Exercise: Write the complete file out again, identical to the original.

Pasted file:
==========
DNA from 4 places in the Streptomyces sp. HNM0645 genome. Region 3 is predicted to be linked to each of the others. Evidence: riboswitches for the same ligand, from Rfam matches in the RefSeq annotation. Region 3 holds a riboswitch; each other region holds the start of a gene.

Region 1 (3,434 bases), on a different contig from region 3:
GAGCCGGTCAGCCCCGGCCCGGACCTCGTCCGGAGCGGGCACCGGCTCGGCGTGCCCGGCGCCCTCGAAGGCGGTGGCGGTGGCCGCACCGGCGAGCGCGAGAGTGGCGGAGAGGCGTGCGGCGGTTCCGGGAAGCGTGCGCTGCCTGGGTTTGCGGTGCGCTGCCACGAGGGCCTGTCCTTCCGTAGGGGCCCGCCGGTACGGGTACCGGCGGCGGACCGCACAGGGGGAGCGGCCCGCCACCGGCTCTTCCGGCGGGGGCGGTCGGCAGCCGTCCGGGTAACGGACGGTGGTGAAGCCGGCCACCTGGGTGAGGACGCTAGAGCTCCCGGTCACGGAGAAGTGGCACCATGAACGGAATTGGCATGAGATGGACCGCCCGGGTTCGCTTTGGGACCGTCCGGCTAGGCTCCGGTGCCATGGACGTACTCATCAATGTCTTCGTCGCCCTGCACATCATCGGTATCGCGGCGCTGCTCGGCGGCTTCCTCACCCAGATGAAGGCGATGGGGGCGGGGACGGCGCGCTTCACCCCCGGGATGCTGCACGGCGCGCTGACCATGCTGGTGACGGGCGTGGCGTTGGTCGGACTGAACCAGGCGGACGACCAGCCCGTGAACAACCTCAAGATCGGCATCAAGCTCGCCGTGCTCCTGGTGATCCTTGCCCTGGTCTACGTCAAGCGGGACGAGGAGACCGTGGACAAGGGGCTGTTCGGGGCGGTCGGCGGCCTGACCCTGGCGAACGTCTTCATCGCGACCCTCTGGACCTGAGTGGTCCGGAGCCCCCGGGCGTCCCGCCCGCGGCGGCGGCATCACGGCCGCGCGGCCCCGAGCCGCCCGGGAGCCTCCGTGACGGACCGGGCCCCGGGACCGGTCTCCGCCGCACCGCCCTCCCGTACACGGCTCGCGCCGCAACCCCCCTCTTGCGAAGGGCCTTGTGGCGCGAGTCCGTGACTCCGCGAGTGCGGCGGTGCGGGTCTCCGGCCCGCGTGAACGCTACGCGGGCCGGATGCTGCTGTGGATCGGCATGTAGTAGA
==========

DNA from 4 places in the Streptomyces sp. HNM0645 genome. Region 3 is predicted to be linked to each of the others. Evidence: riboswitches for the same ligand, from Rfam matches in the RefSeq annotation. Region 3 holds a riboswitch; each other region holds the start of a gene.

Region 1 (3,434 bases), on a different contig from region 3:
GAGCCGGTCAGCCCCGGCCCGGACCTCGTCCGGAGCGGGCACCGGCTCGGCGTGCCCGGCGCCCTCGAAGGCGGTGGCGGTGGCCGCACCGGCGAGCGCGAGAGTGGCGGAGAGGCGTGCGGCGGTTCCGGGAAGCGTGCGCTGCCTGGGTTTGCGGTGCGCTGCCACGAGGGCCTGTCCTTCCGTAGGGGCCCGCCGGTACGGGTACCGGCGGCGGACCGCACAGGGGGAGCGGCCCGCCACCGGCTCTTCCGGCGGGGGCGGTCGGCAGCCGTCCGGGTAACGGACGGTGGTGAAGCCGGCCACCTGGGTGAGGACGCTAGAGCTCCCGGTCACGGAGAAGTGGCACCATGAACGGAATTGGCATGAGATGGACCGCCCGGGTTCGCTTTGGGACCGTCCGGCTAGGCTCCGGTGCCATGGACGTACTCATCAATGTCTTCGTCGCCCTGCACATCATCGGTATCGCGGCGCTGCTCGGCGGCTTCCTCACCCAGATGAAGGCGATGGGGGCGGGGACGGCGCGCTTCACCCCCGGGATGCTGCACGGCGCGCTGACCATGCTGGTGACGGGCGTGGCGTTGGTCGGACTGAACCAGGCGGACGACCAGCCCGTGAACAACCTCAAGATCGGCATCAAGCTCGCCGTGCTCCTGGTGATCCTTGCCCTGGTCTACGTCAAGCGGGACGAGGAGACCGTGGACAAGGGGCTGTTCGGGGCGGTCGGCGGCCTGACCCTGGCGAACGTCTTCATCGCGACCCTCTGGACCTGAGTGGTCCGGAGCCCCCGGGCGTCCCGCCCGCGGCGGCGGCATCACGGCCGCGCGGCCCCGAGCCGCCCGGGAGCCTCCGTGACGGACCGGGCCCCGGGACCGGTCTCCGCCGCACCGCCCTCCCGTACACGGCTCGCGCCGCAACCCCCCTCTTGCGAAGGGCCTTGTGGCGCGAGTCCGTGACTCCGCGAGTGCGGCGGTGCGGGTCTCCGGCCCGCGTGAACGCTACGCGGGCCGGATGCTGCTGTGGATCGGCATGTAGTAGA